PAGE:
Methods for Assuring Access to Covered Medicaid Services

Prepared for
U.S. Department of Health and Human Services, Centers for Medicare & Medicaid Services, Center for Medicaid and CHIP Services

Mathematica provides support and technical assistance to the Centers for Medicare & Medicaid Services (CMS) and the states as they monitor access to care for beneficiaries in fee-for-service (FFS) Medicaid. Access encompasses examining, for example, whether beneficiaries’ needs are met, whether care and providers are available, how beneficiaries’ utilization of services may have changed, and how Medicaid payment rates compare with those of other public and private payers. Mathematica reviewed and assessed the 2016 Access Monitoring Review Plans (AMRPs) submitted by states (as required by 42 CFR 447.203 and 447.204), met with states to discuss their 2016 experiences, and worked with CMS to identify meaningful measures of access. We have created resources and tools to help states identify and report measures of access and compare Medicaid payment rates with those of other payers. We have also conducted webinars to let states know about the resources available to them.

Project Highlights

Resources to compare payment rates

Our team created an Excel-based Payment Rate Comparison Tool, which helps states compare Medicaid’s payment rates to those of Medicare and commercial payers. The Payment Rate Comparison Tool User Guide gives instructions for using the tool. We gave an overview of the Payment Rate Comparison Tool in a July 2017 webinar, available here.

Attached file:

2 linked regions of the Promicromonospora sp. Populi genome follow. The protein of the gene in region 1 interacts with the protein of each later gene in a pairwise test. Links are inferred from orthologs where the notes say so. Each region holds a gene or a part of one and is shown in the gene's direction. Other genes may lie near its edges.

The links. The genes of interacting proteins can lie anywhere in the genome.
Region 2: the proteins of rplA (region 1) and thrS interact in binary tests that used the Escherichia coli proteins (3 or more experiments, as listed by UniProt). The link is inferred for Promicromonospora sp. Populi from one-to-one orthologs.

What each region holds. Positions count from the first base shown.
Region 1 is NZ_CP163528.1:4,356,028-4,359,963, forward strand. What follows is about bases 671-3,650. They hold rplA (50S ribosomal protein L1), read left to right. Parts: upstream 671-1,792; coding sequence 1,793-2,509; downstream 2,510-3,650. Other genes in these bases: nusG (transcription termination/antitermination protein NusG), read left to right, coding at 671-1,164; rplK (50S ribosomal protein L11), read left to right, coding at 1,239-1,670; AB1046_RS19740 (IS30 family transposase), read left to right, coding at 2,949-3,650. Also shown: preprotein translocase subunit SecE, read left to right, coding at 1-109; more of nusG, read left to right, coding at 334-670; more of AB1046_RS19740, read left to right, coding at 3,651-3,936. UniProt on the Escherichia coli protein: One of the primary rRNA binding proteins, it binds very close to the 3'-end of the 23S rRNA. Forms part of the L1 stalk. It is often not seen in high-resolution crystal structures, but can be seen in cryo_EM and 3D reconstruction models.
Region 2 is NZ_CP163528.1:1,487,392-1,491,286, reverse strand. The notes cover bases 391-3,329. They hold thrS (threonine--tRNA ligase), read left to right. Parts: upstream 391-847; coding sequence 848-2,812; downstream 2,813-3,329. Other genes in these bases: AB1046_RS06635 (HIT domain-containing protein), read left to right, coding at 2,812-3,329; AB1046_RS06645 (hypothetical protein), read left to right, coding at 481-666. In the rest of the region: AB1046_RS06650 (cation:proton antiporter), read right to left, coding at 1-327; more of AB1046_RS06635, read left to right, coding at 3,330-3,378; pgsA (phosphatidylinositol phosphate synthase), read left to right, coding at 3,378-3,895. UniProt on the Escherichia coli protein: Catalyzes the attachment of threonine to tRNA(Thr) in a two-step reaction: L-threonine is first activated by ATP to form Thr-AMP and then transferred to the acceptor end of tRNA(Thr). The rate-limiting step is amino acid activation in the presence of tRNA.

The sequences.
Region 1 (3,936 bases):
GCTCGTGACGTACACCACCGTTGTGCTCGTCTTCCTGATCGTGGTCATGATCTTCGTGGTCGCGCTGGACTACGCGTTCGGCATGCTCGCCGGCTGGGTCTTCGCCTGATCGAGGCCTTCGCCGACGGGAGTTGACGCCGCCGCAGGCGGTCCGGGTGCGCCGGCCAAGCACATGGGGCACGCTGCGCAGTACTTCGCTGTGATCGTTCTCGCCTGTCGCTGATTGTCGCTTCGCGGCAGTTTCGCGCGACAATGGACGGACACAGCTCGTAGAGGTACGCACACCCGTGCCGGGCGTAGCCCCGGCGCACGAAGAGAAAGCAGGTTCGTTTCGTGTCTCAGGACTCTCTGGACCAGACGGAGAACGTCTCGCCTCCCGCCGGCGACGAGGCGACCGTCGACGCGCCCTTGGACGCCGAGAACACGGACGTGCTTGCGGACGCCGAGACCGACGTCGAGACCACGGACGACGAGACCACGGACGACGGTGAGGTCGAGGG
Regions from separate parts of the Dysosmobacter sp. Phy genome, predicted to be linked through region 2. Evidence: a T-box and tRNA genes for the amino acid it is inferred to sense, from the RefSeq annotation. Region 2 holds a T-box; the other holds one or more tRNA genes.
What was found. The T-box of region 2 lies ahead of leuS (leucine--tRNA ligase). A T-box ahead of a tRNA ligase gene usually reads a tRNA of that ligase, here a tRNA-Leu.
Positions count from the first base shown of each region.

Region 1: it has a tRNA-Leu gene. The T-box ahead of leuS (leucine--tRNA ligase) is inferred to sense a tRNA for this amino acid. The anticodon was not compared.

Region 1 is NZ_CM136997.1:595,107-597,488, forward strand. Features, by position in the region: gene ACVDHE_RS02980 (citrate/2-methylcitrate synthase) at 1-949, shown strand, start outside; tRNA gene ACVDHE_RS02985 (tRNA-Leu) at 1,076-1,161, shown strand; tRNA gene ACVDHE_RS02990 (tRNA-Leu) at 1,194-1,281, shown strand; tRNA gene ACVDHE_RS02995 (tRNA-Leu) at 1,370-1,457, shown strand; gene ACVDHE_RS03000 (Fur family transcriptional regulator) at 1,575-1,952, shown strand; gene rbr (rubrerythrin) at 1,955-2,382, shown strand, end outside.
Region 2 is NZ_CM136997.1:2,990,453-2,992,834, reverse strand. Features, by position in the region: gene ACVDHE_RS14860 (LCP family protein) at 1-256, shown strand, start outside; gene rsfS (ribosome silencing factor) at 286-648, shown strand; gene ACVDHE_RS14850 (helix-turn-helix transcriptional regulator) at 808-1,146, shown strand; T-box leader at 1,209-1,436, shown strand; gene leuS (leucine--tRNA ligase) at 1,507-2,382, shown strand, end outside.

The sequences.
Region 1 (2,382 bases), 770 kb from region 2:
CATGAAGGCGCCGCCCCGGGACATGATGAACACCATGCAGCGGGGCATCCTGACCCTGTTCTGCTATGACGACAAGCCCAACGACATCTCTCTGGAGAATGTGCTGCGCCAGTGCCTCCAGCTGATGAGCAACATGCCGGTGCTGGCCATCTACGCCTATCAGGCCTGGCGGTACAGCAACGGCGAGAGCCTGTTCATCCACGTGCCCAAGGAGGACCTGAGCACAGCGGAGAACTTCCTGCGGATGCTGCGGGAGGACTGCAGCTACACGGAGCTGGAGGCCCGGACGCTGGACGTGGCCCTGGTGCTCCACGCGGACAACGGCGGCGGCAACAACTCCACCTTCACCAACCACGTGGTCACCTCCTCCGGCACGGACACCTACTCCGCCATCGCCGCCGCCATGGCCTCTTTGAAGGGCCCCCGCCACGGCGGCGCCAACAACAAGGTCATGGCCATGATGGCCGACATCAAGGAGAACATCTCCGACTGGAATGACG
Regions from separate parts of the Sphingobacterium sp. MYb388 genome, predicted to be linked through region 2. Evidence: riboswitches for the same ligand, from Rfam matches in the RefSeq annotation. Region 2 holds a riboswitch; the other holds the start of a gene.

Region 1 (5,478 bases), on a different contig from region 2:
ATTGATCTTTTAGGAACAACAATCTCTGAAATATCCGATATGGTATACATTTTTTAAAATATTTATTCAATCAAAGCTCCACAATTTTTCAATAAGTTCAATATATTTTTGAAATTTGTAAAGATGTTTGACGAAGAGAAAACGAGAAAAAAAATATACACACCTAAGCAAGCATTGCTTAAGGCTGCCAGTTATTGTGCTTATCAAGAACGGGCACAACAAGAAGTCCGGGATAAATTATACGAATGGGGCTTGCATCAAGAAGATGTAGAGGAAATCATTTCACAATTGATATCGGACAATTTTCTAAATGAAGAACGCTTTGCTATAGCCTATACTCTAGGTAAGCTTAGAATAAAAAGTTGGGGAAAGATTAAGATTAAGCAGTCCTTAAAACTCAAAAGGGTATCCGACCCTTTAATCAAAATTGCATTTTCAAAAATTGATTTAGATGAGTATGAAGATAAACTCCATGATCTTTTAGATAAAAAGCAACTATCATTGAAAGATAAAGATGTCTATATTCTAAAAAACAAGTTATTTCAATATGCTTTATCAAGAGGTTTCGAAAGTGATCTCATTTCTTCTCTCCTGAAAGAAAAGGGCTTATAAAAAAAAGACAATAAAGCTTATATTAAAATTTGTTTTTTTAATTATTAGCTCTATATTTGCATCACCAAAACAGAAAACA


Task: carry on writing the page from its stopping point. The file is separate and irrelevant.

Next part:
We also developed a Payment Rate Resource Toolkit to help states identify and access data on Medicaid, Medicare, and commercial payment rates. The toolkit’s appendix provides a list of CPT codes for services, and states can use it to help compare payment rates. The Payment Resource Toolkit Appendix is also available in an Excel file that enables users to cut and paste the CPT codes into the Payment Rate Comparison Tool. We gave an overview of the Payment Resource Toolkit in a webinar in July 2017. The webinar is available on demand here.

Resources to monitor access to care

We created a draft Medicaid Access Tool in Microsoft Access. The tool allows states to report data related to monitoring access and potentially could be used to create an AMRP. The tool contains 10 templates that contain both core and additional measures. The completion of all core measures can be thought of as sufficiently monitoring access. The additional measures have more information so access can be monitored in more detail. The draft tool allows users to generate reports that track progress as they complete the templates, summarize the information they have entered, and generate a summary report of the data entered. States can generate reports, then export and print them. The Medicaid Access Tool User Guide has instructions on how to load and use the tool. The final version of tool is under development and will be published upon completion.